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Nobel winning women hope to inspire a new generation of scientists

On hearing that they had been awarded a Nobel Chemistry Prize for their groundbreaking work on gene-editing Jennifer Doudna and Emmanuelle Charpentier said they hoped it would inspire a new generation of women in science.  

Charpentier and Doudna are the first all-woman team to receive a Nobel science prize and become the sixth and seventh women to be honoured for their research in chemistry since the first awards in 1901. 

Pernilla Wittung Stafsheden of the Royal Swedish Academy of Sciences, which is responsible for selecting the Nobel laureates in chemistry, said the prize to two female laureates was “a historic moment”.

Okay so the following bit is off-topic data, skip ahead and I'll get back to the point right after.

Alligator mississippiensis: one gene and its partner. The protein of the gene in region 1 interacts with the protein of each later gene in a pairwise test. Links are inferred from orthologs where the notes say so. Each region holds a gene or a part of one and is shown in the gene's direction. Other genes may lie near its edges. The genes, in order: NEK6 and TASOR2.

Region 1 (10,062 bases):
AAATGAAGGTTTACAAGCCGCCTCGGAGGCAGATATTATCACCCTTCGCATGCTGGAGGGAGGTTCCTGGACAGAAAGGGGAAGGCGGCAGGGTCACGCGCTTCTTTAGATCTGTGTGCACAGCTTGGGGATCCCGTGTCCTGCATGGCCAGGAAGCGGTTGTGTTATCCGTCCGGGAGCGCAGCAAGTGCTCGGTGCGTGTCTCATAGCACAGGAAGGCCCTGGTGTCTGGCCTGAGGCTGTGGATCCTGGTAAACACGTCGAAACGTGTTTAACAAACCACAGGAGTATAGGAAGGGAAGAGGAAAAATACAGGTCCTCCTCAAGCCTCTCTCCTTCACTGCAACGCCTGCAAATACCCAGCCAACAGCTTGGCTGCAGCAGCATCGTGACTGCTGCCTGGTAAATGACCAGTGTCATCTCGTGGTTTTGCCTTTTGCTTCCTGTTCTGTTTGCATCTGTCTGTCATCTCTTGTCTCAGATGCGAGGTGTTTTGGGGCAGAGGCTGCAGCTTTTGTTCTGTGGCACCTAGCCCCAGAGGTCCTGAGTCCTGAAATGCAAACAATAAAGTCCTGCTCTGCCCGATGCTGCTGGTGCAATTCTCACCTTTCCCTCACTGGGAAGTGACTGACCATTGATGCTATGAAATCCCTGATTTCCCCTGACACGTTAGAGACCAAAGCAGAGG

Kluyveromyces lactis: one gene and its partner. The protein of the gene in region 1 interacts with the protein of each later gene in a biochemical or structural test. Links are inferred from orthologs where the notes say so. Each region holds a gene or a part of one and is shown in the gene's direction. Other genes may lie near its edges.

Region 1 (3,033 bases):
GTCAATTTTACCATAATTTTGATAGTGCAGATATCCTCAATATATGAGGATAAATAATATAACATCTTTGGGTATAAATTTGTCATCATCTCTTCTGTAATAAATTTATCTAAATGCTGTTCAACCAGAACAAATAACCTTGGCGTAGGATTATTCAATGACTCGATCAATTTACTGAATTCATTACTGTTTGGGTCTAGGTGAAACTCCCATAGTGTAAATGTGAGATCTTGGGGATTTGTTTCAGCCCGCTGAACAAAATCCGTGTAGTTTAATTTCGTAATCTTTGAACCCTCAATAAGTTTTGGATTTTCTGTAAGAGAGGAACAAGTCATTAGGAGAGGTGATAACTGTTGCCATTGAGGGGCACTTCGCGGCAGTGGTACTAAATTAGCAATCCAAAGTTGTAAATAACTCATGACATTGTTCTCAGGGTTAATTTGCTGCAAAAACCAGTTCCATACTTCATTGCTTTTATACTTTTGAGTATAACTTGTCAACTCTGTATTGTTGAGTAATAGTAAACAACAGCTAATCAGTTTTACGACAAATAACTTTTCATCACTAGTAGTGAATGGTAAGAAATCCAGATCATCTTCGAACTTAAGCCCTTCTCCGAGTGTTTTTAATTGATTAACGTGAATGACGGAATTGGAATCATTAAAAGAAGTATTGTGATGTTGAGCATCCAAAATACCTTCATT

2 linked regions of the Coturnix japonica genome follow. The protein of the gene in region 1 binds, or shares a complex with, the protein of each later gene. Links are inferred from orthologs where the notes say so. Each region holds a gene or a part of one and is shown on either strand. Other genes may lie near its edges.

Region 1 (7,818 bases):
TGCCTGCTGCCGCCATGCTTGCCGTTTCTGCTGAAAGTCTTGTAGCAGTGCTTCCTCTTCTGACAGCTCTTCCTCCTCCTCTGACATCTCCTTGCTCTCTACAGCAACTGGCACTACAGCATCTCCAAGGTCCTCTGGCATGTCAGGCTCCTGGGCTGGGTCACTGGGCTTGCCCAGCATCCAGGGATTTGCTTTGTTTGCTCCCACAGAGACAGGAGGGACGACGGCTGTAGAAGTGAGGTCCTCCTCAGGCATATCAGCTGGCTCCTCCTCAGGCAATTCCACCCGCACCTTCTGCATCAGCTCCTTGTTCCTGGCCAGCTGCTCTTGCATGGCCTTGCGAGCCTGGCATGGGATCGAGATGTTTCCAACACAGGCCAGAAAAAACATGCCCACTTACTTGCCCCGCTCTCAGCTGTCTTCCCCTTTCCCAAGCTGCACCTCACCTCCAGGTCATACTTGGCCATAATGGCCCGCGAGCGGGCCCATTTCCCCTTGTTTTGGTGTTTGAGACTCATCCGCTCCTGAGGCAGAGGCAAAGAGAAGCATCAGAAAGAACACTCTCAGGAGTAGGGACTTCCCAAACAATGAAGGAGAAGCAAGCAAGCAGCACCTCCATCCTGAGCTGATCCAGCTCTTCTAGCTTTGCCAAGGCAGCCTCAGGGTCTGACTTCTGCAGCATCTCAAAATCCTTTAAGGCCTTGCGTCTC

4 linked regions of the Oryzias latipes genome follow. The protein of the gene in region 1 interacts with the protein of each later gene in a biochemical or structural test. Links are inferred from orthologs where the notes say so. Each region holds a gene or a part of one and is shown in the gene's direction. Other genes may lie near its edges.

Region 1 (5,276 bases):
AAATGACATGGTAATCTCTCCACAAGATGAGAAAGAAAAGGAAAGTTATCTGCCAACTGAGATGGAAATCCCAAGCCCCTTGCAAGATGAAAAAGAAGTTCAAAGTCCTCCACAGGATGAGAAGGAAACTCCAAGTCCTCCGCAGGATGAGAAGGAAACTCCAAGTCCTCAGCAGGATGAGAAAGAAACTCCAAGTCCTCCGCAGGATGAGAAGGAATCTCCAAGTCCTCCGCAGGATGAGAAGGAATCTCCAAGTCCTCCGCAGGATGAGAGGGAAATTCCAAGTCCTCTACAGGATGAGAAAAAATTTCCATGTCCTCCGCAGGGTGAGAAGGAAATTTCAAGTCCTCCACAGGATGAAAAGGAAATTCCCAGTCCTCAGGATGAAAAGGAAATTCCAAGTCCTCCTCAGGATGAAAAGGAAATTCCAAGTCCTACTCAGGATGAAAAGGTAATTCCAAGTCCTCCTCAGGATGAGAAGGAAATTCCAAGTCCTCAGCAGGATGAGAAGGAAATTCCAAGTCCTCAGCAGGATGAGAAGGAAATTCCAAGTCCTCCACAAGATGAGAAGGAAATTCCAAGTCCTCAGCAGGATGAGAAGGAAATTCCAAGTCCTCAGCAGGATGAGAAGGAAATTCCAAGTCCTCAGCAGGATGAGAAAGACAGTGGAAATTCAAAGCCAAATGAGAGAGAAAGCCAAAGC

The Nobel is for the pair’s development of CRISPR-Cas9, a tool that allows scientists to snip DNA and edit the genetic code of animals, plants and microorganisms.

The scientists said they hoped that the Nobel recognition would also help light up a path for young women entering a field

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e.l.f. Cosmetics Announces Tove Lo as the Latest Artist to Honor the Next Generation of Music and Beauty with ‘Beautyscape 5.0: The Remix’

Three beauty enthusiasts offered the chance to create e.l.f.’s new music-inspired beauty collection

Event includes mentor partnership with Girls Inc.

e.l.f. Cosmetics is celebrating emerging makeup enthusiasts and the power of music for its fifth annual Beautyscape event, lending the opportunity to learn, grow, compete and collaborate alongside other up-and-coming creators.

This press release features multimedia. View the full release here: https://www.businesswire.com/news/home/20200930005274/en/

Tove Lo (Photo: Business Wire)